In Vitro and In Vivo Modeling of Canine Oral Squamous Cell Carcinoma
Principal Investigator: Santiago Peralta
Co-PI: William Katt
DESCRIPTION (provided by applicant):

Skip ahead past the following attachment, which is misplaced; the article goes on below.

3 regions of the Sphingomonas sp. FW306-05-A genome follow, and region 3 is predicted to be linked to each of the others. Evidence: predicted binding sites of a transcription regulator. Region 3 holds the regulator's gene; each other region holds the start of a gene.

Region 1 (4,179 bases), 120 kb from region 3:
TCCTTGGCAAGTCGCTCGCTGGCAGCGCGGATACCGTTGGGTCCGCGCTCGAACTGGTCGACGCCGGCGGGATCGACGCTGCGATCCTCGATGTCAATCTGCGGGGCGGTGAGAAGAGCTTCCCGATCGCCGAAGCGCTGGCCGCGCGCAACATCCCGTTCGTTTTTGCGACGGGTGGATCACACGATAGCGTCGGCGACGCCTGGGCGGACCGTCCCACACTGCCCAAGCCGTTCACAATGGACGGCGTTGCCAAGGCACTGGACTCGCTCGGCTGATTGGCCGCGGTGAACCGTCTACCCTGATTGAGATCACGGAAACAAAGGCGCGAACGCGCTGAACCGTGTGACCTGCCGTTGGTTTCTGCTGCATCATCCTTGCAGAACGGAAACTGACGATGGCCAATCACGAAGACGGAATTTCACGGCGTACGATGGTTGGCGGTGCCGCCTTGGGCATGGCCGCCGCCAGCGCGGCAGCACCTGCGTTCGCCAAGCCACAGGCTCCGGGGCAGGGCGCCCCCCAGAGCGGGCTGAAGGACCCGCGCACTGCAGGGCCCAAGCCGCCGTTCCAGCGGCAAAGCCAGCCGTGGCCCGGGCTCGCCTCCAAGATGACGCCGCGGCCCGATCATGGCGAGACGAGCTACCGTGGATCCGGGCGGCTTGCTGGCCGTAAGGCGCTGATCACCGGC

Oral tumors account for approximately 6% of all neoplasms in dogs. Oral squamous cell carcinoma (OSCC) is by far the most common oral malignant tumor of epithelial origin in dogs representing approximately 17-25% of all oral neoplasms. It is a locally aggressive tumor with up to 20% of patients showing regional or distant metastasis at the time of diagnosis. The treatment of choice depends on stage of progression and may include wide surgical excision (i.e., mandibulectomy or maxillectomy), chemotherapy, radiation therapy or any combination thereof. Although long-term remission is possible, treatments are associated with significant morbidity and can negatively impact functionality and quality of life. Novel targeted therapies are expected to complement or replace current treatment modalities and help minimize complications and side effects while improving outcomes. Recent molecular discoveries [indicate up-regulation of the RAS-RAF-MAPK signaling axis, the epithelial-tomesenchymal- transition pathway, and other key pathways which suggest interesting targets for pharmacological intervention in OSCC.] Although these biologic mechanisms represent potential targets for small molecule inhibition, no experimental in vivo or in vitro models of canine OSCC have been developed and thus no novel interventions have been tested for potential translation to the clinic. Our group has made significant progress establishing model systems of canine OSCC including successful engraftment of [two different] patient-derived tumors in immunosuppressed mice as well as in vitro growth of a derived cell line, but [OSCC is a heterogeneous disease, and additional model systems will be needed to robustly test any given therapeutic approach]. Thus, the overall objective of this 1-year project is to expand our preliminary work, [with the twin goals of expanding our basic understanding of the disease and securing future funding that will lead to clinical applications]. Specifically, we intend to 1) achieve engraftment and passage of tumor tissues derived from 3 [or more] client-owned dogs diagnosed with OSCC in NOD scid gamma mice; 2) establish stably proliferating tumor cell lines from engrafted tissues, and 3) subject [our model systems] to inhibition assays using small molecules chemotherapeutics, [both those] currently in use for similar tumors and novel targeted agents which may have fewer toxic effects. Given the relevance of OSCC in dogs and the remarkable clinical and molecular similarities with its analogue tumor in people, this project is of high veterinary, comparative, and translational value.